They say the small things will make or break relationships. That is true, especially for web development, where a simple line of code may make a difference and improve the user experience and the visitors’ connection with your website.
In this article, we will review five small things that require a line or two of code and that will improve how users perceive your website. Some of them may not make a substantial positive impact, but their absence may have a negative one. Don’t underestimate them.
These are the small details explained in this article:
- Theme colors
- Accent colors
- Input types
1. Theme Colors
theme-color value suggests a color browsers should use to customize their display while navigating the site. This means adapting the browser colors to match the specified theme color. For example, change the address bar color in a mobile browser or the default background color in a desktop browser.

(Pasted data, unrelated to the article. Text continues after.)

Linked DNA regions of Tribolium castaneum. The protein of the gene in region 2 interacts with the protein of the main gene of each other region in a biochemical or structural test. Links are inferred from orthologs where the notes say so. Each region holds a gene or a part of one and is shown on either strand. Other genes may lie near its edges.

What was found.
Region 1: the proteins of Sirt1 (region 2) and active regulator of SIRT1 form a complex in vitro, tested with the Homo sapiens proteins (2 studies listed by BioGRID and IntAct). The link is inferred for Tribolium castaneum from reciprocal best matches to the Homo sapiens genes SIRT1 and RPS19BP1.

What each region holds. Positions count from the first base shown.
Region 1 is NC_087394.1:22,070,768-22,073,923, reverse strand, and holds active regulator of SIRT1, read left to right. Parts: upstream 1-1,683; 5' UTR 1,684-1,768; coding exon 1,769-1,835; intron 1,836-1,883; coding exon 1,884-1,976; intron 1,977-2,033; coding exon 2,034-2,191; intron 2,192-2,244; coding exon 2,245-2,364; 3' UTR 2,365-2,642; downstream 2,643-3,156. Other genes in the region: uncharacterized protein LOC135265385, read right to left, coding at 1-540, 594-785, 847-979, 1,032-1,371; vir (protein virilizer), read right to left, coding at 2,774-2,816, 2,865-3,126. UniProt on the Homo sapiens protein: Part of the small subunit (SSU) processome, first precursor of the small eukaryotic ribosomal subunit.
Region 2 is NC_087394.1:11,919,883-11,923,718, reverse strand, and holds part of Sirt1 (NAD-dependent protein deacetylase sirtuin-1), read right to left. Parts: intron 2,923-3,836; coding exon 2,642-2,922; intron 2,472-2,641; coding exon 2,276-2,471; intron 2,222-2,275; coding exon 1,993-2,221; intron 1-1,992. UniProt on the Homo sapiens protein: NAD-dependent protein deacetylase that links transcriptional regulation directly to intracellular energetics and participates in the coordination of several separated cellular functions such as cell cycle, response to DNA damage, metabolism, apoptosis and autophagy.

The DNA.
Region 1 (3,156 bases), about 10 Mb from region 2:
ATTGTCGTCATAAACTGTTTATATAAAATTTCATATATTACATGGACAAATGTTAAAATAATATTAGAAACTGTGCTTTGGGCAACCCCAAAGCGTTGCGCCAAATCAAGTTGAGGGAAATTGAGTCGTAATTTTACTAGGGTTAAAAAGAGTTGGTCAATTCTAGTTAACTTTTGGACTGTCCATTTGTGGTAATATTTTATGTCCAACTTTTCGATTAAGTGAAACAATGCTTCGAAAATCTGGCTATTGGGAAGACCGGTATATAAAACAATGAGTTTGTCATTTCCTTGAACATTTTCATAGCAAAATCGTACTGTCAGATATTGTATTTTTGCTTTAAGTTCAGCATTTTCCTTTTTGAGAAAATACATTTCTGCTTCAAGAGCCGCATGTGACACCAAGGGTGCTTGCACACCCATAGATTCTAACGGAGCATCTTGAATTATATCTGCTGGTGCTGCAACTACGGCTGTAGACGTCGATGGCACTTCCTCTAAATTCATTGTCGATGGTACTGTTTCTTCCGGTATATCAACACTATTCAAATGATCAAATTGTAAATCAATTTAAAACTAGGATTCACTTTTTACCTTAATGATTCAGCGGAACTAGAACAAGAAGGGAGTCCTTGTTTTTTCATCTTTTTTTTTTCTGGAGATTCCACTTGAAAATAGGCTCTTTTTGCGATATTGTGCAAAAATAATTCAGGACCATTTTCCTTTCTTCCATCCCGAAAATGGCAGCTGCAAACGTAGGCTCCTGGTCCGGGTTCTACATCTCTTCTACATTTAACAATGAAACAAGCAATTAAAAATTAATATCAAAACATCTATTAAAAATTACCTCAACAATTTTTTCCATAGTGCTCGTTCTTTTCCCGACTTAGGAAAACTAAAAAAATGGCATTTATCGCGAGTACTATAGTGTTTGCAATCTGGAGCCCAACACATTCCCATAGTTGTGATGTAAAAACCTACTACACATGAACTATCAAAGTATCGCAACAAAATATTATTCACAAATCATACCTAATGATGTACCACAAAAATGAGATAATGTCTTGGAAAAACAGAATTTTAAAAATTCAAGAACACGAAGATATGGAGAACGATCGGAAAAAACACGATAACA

This is more of a mobile feature, although it’s coming to desktops, too. Currently, it is supported by Safari and Chromium browsers on mobile and Safari on desktop (with Chrome behind a flag). And it is super easy to implement using a
<meta name="theme-color" content="#f00" />
I already demoed this trick when creating a clone of a McDonald’s app. Then, I needed the top bar to be dark because the game was supposed to be used in a dimly lit room.
How does it improve the experience?
We can create a sense of continuity and uniqueness by associating one color with our websites (and getting away from the norm and default toolbar colors) or associating colors with sections, providing a more fluid experience.